By Eli Yokley
April 7, 2021 at 6:00 am ET
A 45% plurality of voters, including 62% of Democrats, say bills should only need a simple majority to pass the Senate.
The growing sense of importance for filibuster reform among Democrats comes amid an increase in the share who say Congress should make gun control a “top priority” since recent shootings.
42% of Democrats said immigration reform should be a top priority, up 8 points since the beginning of the year.
In the face of opposition to President Joe Biden’s agenda among Republicans on Capitol Hill, Democratic voters increasingly want to see the legislative filibuster eliminated.
Morning Consult/Politico polling shows that more than a third of Democrats (34 percent) say abolition of the 60-vote threshold to advance legislation in the Senate should be a “top priority,” up 10 percentage points since the 117th Congress convened in January, while another 3 in 10 say it should be an “important, but lower” priority – roughly in line with most previous polls.
The uptick in prioritization comes a week after another Morning Consult/Politico survey found that a 45 percent plurality of voters – including 62 percent of Democrats – said bills in the Senate should only be required to have a simple majority in order to pass.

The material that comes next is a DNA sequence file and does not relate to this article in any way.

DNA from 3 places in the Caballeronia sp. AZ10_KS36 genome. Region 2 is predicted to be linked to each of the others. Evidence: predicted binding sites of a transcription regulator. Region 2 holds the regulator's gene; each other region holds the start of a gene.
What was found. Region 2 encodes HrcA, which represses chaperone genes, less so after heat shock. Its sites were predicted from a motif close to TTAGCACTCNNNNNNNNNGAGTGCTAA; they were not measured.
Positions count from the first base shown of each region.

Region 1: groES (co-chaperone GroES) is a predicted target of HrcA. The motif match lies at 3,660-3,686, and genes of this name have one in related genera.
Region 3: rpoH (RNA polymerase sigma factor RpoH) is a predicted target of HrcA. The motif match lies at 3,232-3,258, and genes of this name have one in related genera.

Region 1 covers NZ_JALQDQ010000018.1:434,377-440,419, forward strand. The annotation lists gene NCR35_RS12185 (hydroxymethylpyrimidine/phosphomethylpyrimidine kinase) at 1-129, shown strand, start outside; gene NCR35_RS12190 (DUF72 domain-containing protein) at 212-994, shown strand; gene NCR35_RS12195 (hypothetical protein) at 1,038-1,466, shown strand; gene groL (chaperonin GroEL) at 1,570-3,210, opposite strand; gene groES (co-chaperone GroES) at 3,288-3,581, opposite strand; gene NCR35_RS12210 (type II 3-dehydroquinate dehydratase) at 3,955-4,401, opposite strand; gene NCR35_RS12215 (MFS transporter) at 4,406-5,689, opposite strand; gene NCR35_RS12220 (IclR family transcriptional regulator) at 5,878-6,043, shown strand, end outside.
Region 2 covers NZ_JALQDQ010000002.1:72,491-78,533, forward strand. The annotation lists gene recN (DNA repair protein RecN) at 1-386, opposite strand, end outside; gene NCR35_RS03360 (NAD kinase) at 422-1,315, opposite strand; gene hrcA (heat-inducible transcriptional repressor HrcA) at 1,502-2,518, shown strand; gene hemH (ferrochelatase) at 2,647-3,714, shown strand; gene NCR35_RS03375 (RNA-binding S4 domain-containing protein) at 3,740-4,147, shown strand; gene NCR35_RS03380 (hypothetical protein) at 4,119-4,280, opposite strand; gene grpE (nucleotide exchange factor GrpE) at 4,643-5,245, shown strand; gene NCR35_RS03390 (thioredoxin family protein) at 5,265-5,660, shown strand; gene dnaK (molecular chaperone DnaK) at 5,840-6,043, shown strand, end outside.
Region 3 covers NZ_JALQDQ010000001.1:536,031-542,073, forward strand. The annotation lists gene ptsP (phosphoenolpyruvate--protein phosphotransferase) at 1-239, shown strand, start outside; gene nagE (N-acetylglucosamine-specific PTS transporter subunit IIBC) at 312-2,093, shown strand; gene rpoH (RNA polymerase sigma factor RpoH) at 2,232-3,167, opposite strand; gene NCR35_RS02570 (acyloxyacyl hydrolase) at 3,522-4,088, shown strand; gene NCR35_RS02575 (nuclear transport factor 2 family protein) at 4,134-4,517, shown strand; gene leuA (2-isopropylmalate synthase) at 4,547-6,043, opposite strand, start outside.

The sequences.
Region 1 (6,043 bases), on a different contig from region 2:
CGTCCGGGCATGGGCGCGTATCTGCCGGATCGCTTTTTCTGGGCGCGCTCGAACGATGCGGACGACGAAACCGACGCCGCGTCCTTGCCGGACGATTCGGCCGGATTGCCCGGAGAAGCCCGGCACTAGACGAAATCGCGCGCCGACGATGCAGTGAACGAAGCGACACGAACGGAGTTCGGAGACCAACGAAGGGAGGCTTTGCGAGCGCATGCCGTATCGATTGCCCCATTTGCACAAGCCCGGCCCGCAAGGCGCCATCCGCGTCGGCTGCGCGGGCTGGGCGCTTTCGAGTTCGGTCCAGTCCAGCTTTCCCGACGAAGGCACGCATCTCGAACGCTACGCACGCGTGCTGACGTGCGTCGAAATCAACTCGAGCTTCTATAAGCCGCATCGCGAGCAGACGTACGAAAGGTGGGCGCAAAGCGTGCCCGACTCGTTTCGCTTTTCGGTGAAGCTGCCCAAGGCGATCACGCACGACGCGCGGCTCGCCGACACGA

The latest survey of 825 Democratic voters was conducted April 2-4 – before the Senate parliamentarian ruled that Democrats can use the budget reconciliation process multiple times on the same underlying budget resolution, which would allow Democrats to continue bypassing the filibuster with a simple majority for major legislation that clears certain procedural hurdles.
While the details are not yet fully clear, the ruling could potentially alleviate the need for bipartisan support for Biden’s major spending measures on infrastructure and social spending programs in the evenly divided Senate while appeasing the growing pressure from the Democratic base to pass an infrastructure spending bill or a measure to reduce inequality in the United States. But the process likely could not be used to address other growing issues among Democratic voters, such as sweeping overhauls on immigration, election administration or gun control, which are expected to lack the budgetary impact to fall into line with the reconciliation rules.
The growing focus among Democratic voters on eliminating the filibuster is virtually matched by an increased appetite for gun legislation, immigration reform and infrastructure spending as the party enters its third month in full control of Capitol Hill.
Nearly 3 in 5 Democrats (58 percent) said the Congress should make passing legislation placing additional restrictions on gun ownership a “top priority” – up 17 points since March 6-8 polling conducted ahead of mass shootings in Atlanta and Boulder, Colo., which precipitated a renewed push among Democratic voters to eliminate the filibuster.
Since the beginning of the year, the share of Democrats who prioritize immigration reform has increased 8 points, to 42 percent, as the surge of migrants at the U.S.-Mexico border in recent weeks drew national attention.
Democrats are still most likely to prioritize COVID-19 economic stimulus, but interest in congressional action on the issue has waned slightly following the enactment of Biden’s $1.9 trillion relief package early last month.